Ismail Omar Guelleh, the president of Djibouti, has held the traditional speech at the beginning of the year, broadcasted on national television, claiming that the economic data of the country portend prospects of clear improvement compared to 2021.

2022, according to President Guelleh, will be the year of consolidation of the growth already recorded during 2021, despite the problems caused by the global pandemic and regional crises that have affected the Horn of Africa region.

Regarding the management of the vaccination campaign, the government announced on January 6 that the United States has donated 29,250 doses of Pfizer vaccine to Djibouti, thanks to which it will be possible to provide further impetus to the prevention policy in place, considerably increasing the number of first vaccines and recalls.

This new batch of vaccines, together with the Johnson and Johnson doses already donated by the U.S. last year, will allow to increase the number of vaccinated Djiboutians under 18 years of age, thus increasing the containment of the spread of the virus and hospitalization.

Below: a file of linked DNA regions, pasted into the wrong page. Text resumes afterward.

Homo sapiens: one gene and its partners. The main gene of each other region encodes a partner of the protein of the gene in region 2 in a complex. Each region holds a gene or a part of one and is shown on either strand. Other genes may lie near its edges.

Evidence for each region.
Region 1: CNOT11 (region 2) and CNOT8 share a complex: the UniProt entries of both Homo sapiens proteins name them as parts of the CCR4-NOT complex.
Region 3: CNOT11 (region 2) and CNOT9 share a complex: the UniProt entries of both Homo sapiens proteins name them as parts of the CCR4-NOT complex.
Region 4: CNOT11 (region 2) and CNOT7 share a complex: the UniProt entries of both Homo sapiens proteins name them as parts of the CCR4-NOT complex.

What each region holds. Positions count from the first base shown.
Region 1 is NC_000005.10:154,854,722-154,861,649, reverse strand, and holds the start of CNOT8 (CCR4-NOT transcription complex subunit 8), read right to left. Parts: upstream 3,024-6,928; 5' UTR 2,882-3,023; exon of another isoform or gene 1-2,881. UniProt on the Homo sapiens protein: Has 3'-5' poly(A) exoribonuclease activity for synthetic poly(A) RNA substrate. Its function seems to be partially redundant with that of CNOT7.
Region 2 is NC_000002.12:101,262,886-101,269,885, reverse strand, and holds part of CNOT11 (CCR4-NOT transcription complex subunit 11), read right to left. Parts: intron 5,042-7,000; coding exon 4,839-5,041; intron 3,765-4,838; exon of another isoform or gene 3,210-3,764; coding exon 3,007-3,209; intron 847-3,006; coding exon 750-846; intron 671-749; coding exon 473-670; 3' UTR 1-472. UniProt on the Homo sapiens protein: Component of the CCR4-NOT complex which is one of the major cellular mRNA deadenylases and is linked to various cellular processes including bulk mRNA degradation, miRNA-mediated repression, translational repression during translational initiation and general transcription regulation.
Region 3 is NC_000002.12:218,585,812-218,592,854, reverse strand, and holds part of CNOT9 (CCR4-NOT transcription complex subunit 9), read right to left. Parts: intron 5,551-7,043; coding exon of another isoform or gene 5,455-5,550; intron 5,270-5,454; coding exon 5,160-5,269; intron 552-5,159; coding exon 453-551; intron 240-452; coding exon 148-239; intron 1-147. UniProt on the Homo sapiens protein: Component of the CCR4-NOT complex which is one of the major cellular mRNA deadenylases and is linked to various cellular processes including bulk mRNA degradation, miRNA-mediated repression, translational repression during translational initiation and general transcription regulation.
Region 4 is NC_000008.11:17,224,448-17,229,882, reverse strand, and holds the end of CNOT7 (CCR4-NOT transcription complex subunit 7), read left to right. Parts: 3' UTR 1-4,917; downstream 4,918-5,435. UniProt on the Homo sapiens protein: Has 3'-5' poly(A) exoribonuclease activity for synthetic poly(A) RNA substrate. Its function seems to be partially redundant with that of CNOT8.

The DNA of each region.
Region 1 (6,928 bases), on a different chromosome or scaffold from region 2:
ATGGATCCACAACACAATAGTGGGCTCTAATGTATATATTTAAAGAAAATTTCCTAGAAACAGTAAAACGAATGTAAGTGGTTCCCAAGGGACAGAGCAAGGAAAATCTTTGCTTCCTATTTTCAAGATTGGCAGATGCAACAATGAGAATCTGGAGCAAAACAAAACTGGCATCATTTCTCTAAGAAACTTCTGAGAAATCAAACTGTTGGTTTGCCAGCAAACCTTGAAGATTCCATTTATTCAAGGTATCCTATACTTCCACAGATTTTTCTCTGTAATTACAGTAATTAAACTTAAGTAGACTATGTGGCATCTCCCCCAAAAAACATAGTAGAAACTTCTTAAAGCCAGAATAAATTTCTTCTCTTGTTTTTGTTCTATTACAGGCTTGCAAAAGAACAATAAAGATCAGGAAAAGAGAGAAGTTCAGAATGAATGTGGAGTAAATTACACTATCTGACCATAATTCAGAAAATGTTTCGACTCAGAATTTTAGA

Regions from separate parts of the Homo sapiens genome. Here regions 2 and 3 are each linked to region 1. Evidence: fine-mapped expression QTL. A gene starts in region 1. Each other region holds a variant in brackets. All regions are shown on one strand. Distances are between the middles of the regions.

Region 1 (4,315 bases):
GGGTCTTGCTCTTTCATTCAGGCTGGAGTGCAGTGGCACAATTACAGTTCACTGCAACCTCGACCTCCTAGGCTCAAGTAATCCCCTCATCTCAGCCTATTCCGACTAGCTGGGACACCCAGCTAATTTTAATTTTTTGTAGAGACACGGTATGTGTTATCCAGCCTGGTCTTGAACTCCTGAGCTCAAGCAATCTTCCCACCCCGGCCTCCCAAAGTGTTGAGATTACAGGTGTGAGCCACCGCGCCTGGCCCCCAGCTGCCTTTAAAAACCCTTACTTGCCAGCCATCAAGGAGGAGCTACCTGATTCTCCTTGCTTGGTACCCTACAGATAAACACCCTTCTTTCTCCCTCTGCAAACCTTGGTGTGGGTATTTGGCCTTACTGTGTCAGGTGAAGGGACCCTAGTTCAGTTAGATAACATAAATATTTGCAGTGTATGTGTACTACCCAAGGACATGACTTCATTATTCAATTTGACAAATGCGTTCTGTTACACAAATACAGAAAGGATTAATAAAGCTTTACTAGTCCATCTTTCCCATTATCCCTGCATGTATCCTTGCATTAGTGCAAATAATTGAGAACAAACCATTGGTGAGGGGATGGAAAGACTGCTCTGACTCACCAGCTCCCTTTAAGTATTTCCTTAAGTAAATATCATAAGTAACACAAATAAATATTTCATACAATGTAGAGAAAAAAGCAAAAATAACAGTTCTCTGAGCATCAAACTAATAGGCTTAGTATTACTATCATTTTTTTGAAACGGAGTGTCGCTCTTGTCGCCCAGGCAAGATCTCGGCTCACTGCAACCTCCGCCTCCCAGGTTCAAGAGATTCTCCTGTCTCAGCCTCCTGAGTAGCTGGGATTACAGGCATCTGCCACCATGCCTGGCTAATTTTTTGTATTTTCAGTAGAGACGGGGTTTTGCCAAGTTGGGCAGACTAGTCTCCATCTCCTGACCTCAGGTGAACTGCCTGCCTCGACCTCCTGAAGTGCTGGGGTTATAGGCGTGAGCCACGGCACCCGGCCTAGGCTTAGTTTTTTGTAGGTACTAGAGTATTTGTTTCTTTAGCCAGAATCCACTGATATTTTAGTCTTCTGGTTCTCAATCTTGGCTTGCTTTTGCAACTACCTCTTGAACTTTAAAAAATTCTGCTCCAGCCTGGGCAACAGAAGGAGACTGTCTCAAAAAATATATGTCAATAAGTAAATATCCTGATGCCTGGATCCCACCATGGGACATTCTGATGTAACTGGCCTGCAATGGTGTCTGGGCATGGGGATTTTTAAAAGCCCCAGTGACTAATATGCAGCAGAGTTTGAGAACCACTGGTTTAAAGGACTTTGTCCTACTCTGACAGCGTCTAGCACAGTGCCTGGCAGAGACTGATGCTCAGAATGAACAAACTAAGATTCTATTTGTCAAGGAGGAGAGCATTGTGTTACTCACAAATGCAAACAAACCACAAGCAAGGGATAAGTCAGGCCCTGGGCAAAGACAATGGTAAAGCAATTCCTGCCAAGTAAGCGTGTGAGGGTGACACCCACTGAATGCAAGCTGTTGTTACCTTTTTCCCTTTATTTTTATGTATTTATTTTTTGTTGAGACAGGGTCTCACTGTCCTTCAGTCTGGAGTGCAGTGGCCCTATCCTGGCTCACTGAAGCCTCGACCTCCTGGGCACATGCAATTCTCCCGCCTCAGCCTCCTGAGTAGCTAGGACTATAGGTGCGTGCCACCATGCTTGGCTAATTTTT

President Ismail Omar Guelleh has tried in this way to instil optimism, avoiding at the same time to address the issues of greatest interest for the local population, related to the evolution of the crisis in Ethiopia and the possible repercussions on the economy and security of the country.

The de facto truce between the federal government of Addis Ababa and that of Tigray opens glimmers of recovery for the economy of Djibouti, although it is clear that the fragility of political relations in Ethiopia represents a looming threat, especially in the prospects of growth of Ethiopian exports to the cargo terminals of the port of Doraleh.


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